I apologize for our absence from the blogosphere the past week. Our wanderings have led us to a part of the country where Internet connection and electricity lies somewhere between spotty and non-existent.
Since my last blog post from Iringa, we’ve spent a large portion of our time at Kisolanza Farm exploring the nearby area. The beautiful setting, hot showers, spotless facilities, and fresh meat and produce available for purchase made it incredibly easy for us to keep extending our stay.
We made (attempted) a day trip to the Mufindi Escarpment after reading Lonely Planet author Tom Hall’s raving review of the place: ‘the view from Mufundi Escarpment near Iringa – it’s quite simply the best view I have ever seen.’ We wanted to decide for ourselves the validity of that statement but locating the viewpoint at the Mufindi Escarpment proved as difficult as finding one’s way into Mordor.
The directions to the Mufindi Escarpment in the guidebook was simple, make a left turn from the Dar-Mbeya highway onto the Mufindi Loop, then make a second left turn 40km in onto a small road to the viewpoint. Easy Peasy. What the map did not convey is that the Mufindi Loop is 40 kilometers of punishing corrugated dirt road that takes us to a maze of narrow, winding, forking rural roads thru tea farms after tea farms.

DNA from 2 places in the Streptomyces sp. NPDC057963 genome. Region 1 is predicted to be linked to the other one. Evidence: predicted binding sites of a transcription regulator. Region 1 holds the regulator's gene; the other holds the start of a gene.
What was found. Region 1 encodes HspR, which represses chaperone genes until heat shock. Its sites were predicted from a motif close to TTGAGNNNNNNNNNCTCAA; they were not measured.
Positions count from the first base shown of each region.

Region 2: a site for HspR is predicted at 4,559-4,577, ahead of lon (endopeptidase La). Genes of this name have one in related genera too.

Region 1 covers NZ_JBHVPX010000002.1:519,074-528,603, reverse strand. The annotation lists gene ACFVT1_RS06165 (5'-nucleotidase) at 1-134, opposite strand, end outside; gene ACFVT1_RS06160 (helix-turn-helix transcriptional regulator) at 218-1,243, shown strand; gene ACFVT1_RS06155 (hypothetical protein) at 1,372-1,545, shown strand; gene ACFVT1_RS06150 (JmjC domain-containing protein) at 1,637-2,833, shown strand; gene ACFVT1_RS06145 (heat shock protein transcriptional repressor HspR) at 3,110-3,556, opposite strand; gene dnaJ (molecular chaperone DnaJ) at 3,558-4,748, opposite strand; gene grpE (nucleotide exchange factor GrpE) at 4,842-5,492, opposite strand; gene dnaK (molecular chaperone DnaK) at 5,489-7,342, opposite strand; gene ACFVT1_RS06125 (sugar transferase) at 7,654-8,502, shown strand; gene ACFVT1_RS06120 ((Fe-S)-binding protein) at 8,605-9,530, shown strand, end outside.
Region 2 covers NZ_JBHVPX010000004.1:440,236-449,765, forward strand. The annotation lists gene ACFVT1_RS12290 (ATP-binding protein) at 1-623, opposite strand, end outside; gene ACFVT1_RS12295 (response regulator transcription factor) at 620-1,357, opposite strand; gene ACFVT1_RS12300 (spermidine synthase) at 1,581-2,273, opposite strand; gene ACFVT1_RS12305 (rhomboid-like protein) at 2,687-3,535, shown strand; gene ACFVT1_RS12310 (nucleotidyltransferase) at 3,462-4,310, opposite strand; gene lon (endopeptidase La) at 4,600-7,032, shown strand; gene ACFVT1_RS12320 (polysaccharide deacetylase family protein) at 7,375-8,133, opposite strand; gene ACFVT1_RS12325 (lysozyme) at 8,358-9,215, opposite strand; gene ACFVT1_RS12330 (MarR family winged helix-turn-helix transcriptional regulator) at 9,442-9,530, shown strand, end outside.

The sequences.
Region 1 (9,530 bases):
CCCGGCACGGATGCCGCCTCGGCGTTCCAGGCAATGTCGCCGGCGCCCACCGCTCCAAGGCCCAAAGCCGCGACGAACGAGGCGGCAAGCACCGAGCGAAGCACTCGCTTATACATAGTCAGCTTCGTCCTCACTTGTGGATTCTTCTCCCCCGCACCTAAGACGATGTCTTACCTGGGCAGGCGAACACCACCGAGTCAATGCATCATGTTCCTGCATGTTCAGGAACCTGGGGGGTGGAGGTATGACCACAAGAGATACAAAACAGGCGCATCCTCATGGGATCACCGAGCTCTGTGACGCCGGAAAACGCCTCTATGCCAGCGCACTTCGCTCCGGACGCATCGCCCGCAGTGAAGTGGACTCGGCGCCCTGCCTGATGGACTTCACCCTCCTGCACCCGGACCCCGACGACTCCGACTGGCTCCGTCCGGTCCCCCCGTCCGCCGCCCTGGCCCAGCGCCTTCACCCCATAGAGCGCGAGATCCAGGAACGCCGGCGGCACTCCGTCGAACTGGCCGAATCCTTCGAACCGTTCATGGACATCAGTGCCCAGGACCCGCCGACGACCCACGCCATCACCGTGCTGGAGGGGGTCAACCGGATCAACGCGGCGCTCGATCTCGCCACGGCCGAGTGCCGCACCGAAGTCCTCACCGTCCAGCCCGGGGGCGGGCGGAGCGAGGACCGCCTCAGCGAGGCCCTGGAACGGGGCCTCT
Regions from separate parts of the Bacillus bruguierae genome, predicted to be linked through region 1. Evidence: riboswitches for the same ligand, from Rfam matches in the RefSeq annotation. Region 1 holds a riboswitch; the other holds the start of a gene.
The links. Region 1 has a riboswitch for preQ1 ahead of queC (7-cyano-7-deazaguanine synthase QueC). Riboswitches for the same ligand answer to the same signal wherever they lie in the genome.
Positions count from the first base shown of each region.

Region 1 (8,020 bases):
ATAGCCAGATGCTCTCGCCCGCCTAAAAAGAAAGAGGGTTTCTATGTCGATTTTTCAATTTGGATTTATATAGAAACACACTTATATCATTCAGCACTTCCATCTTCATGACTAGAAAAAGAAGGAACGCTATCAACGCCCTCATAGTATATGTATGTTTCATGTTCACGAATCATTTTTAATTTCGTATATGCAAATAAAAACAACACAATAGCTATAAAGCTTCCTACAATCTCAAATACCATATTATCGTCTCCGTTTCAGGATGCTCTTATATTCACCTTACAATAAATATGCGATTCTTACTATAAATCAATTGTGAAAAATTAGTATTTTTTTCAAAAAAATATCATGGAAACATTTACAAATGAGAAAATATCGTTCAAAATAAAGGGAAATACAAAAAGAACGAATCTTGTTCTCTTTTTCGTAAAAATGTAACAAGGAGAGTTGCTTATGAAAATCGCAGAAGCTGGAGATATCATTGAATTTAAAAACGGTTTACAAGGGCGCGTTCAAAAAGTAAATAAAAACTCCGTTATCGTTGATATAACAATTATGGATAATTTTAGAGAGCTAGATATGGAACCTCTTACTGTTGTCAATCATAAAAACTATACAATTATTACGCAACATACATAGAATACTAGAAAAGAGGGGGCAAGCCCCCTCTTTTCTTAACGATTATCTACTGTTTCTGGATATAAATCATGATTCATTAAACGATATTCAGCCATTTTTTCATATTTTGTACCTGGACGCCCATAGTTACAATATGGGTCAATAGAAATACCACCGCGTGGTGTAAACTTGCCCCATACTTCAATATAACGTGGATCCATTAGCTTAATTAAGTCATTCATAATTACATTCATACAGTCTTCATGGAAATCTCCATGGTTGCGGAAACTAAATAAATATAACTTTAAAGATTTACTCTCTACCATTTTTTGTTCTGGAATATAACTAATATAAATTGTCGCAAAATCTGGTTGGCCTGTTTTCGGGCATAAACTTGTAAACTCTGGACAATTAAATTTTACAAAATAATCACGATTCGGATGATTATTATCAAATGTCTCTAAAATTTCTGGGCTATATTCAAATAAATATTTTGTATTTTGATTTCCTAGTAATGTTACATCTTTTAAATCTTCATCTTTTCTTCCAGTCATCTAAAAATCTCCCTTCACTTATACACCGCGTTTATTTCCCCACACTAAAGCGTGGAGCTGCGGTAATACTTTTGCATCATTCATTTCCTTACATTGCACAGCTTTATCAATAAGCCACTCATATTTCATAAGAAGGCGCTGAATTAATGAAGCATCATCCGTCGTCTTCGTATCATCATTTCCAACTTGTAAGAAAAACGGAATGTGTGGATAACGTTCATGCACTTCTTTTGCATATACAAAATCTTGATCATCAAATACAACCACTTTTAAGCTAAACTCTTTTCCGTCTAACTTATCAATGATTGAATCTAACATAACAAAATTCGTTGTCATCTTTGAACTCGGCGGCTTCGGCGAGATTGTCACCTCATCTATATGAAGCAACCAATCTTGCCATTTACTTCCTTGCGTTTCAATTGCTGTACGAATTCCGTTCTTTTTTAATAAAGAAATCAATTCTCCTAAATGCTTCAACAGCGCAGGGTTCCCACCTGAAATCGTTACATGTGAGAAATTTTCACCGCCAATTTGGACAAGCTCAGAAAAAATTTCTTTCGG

The sight of these tea farms sprawling across the lush rolling hills of Mufindi was stunning, but navigating these unmarked roads thru them proved impossible. These roads are not marked on any map or GPS. Local farmers we asked have never heard of the viewpoint. After many hours of searching, we decided it was prudent to give up and try to find our way out with whatever little daylight is left. That night we were told by Jason, the manager of Kisolanza Farm, that it is nearly impossible to find the Mufindi Escarpment viewpoint without a guide: what a great piece of advice it would’ve been 12 hours ago.
After Kisolanza Farm, we made our way west out of the Eastern Arc Mountain region to Mbeya in the Southern Highlands, then south from there to Kyela and Lake Nyasa. Kyela was not on our radar as a destination but Nathan, a friend of Eugene’s from Technoserve, is currently working there so we fell compelled to visit. Despite his exquisite company I cannot bring myself to forgive him for luring us to Kyela, as it is truly the armpit of Tanzania. Making matters worst was an unusual influx of visitors in Kyela at the time of our visit; acceptable accommodation (our standards are fairly modest) was non-existent (our room came with lots of mosquitoes and no bed net; we had to pitch our tent on top of the bed to protect ourselves from mosquitoes). At first light, we bid farewell to Nathan and head for the greener pastures of Matema, a beautiful beach town on the Northern shore of Lake Nyasa (i.e. Lake Malawi). After three days at this tranquil, secluded lakeshore town, we’ve yet to find the motivation to go anywhere. Looks like we will be here for a few more days.
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